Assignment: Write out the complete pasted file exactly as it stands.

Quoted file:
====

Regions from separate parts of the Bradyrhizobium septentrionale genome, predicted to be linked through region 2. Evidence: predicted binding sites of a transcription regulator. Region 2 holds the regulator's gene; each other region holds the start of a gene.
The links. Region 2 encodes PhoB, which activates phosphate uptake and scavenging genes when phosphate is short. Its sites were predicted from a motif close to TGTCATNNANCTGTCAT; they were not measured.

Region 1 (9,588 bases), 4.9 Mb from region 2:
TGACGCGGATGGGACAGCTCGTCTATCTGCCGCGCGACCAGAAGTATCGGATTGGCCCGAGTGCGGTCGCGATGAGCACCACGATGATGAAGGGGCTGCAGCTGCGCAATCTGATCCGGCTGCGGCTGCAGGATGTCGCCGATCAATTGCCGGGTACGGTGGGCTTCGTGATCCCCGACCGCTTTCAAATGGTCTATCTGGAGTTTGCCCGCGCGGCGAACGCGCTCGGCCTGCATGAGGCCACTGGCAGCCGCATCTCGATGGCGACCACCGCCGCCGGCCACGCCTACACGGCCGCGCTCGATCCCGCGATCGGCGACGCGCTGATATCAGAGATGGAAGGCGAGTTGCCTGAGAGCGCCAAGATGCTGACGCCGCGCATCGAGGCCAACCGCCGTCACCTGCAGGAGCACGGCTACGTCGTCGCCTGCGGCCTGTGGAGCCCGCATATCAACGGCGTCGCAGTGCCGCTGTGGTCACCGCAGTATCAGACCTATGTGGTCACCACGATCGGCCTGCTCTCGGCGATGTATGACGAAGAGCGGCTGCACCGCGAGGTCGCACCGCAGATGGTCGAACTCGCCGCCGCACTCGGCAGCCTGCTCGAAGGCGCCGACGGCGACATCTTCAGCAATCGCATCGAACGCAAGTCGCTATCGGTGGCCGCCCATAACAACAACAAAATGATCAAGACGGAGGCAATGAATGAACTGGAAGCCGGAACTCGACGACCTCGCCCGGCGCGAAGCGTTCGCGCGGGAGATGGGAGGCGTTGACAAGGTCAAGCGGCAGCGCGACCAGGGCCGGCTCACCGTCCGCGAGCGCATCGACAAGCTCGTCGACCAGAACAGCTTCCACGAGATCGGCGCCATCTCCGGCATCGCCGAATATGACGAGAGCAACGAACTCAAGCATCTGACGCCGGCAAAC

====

Regions from separate parts of the Bradyrhizobium septentrionale genome, predicted to be linked through region 2. Evidence: predicted binding sites of a transcription regulator. Region 2 holds the regulator's gene; each other region holds the start of a gene.
The links. Region 2 encodes PhoB, which activates phosphate uptake and scavenging genes when phosphate is short. Its sites were predicted from a motif close to TGTCATNNANCTGTCAT; they were not measured.

Region 1 (9,588 bases), 4.9 Mb from region 2:
TGACGCGGATGGGACAGCTCGTCTATCTGCCGCGCGACCAGAAGTATCGGATTGGCCCGAGTGCGGTCGCGATGAGCACCACGATGATGAAGGGGCTGCAGCTGCGCAATCTGATCCGGCTGCGGCTGCAGGATGTCGCCGATCAATTGCCGGGTACGGTGGGCTTCGTGATCCCCGACCGCTTTCAAATGGTCTATCTGGAGTTTGCCCGCGCGGCGAACGCGCTCGGCCTGCATGAGGCCACTGGCAGCCGCATCTCGATGGCGACCACCGCCGCCGGCCACGCCTACACGGCCGCGCTCGATCCCGCGATCGGCGACGCGCTGATATCAGAGATGGAAGGCGAGTTGCCTGAGAGCGCCAAGATGCTGACGCCGCGCATCGAGGCCAACCGCCGTCACCTGCAGGAGCACGGCTACGTCGTCGCCTGCGGCCTGTGGAGCCCGCATATCAACGGCGTCGCAGTGCCGCTGTGGTCACCGCAGTATCAGACCTATGTGGTCACCACGATCGGCCTGCTCTCGGCGATGTATGACGAAGAGCGGCTGCACCGCGAGGTCGCACCGCAGATGGTCGAACTCGCCGCCGCACTCGGCAGCCTGCTCGAAGGCGCCGACGGCGACATCTTCAGCAATCGCATCGAACGCAAGTCGCTATCGGTGGCCGCCCATAACAACAACAAAATGATCAAGACGGAGGCAATGAATGAACTGGAAGCCGGAACTCGACGACCTCGCCCGGCGCGAAGCGTTCGCGCGGGAGATGGGAGGCGTTGACAAGGTCAAGCGGCAGCGCGACCAGGGCCGGCTCACCGTCCGCGAGCGCATCGACAAGCTCGTCGACCAGAACAGCTTCCACGAGATCGGCGCCATCTCCGGCATCGCCGAATATGACGAGAGCAACGAACTCAAGCATCTGACGCCGGCAAAC